Nitin Sharma, Sr. Director
Marketing and Applications, RF Transceivers, Analog Devices
Systems-on-a-chip (SoCs) have become indispensable in today’s designs, powering applications ranging from cellular infrastructure and radar to test-and-measurement equipment, among many others. SoC types include highly integrated RF transceivers that combine RF, mixed-signal, and digital sections in a single device. Such devices, in some instances, can slash the amount of required external components and ultimately reduce costs.
Currently, the Internet of Things (IoT) is prompting chip makers to develop SoC-based products to support a vast amount of requirements. SoCs will also need to satisfy more difficult requirements in the future, such as the challenges associated with upcoming 5G networks.
“5G and massive multiple-input, multiple-output (MIMO) are driving the need for denser, lighter, smaller, and more power-efficient base stations,” says Nitin Sharma, senior director of marketing and applications for the RF Transceiver product line at Analog Devices. “SoC solutions need to address this by means of higher levels of integration, wider bandwidths, and lower power consumption.”
SoC Challenges and Capabilities
Designing SoCs does not come without its challenges. For example, sensitive RF/analog circuitry must be protected from noisy digital circuitry to ensure acceptable spurious performance.
“Jointly locating sensitive RF/analog circuitry and large digital blocks is certainly one of the most challenging tasks,” says Sharma. “As the RF performance requirements increase to meet market demands, focus needs to be on spurious performance. With multiple power supplies, attention is required to ensure that sensitive analog circuits are protected from digital blocks that are large and noisy. In addition, with the inclusion of multiple high-performing phase-locked loops (PLLs), isolation between the voltage-controlled oscillators (VCOs) becomes critical. Without proper design techniques, these issues could generate undesired spurs that could severely limit the performance and flexibility of the end product.”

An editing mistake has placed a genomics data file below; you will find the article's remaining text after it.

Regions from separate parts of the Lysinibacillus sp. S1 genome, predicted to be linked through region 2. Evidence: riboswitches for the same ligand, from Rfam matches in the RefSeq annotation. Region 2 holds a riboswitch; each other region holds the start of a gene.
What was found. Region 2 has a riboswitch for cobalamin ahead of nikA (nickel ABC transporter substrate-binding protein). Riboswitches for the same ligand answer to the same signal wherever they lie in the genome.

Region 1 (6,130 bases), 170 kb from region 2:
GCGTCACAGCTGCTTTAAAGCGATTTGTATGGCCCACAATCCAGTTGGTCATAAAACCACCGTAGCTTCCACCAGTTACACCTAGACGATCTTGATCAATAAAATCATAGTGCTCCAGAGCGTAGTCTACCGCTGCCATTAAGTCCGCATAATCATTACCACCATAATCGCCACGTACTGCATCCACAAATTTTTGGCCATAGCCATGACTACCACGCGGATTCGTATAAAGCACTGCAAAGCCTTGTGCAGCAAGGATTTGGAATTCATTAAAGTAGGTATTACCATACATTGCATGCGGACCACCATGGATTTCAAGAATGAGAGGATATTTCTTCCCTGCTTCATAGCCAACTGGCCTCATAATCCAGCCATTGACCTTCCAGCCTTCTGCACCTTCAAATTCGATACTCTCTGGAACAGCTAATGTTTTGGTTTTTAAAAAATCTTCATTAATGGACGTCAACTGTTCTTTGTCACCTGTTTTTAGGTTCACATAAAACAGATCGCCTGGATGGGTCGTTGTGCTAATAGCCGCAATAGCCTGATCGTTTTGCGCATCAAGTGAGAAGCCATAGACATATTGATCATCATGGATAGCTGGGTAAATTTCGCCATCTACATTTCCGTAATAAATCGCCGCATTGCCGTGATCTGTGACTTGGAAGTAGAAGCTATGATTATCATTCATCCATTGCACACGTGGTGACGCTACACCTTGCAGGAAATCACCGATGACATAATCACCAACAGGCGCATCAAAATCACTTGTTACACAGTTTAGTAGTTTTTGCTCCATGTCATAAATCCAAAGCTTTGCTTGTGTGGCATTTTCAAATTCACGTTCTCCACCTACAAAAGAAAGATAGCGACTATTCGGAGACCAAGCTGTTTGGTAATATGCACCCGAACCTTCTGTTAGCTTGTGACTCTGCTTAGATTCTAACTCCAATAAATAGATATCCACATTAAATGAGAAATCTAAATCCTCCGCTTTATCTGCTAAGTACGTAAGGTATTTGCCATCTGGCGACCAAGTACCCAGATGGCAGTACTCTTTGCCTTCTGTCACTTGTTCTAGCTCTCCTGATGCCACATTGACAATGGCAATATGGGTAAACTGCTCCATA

Engineers at Analog Devices utilize various techniques to develop RF transceiver SoCs that can achieve wideband, spurious-free performance while maintaining isolation requirements. For example, the company’s AD9361 and AD9364 RF transceivers (Fig. 1), which are well suited for a broad range of applications, operate from 70 MHz to 6 GHz.
Many other companies produce SoCs to support multiple applications. Nordic Semiconductor, for instance, offers low-power wireless chips, as well as reference designs. Its nRF51822 and nRF52832 multi-protocol SoCs enable applications like Bluetooth Smart, among others (Fig. 2). Another device, the nRF9E5 SoC, is a multi-band, sub-1-GHz solution. The company stretches beyond simply SoCs by providing several development kits as well.
Broadcom also delivers chips that find homes in a wide range of applications. The company, which was recently acquired by Avago Technologies, just introduced the BCM43012 Wi-Fi/Bluetooth combo chip for mobile platforms and accessories. The chip integrates power amplifiers (PAs), low-noise amplifiers (LNAs), and power management, enabling bill-of-material (BOM) cost reductions and small system footprints. On top of that, battery life of the BCM43012 is as much as three times longer as previous Broadcom combo chips.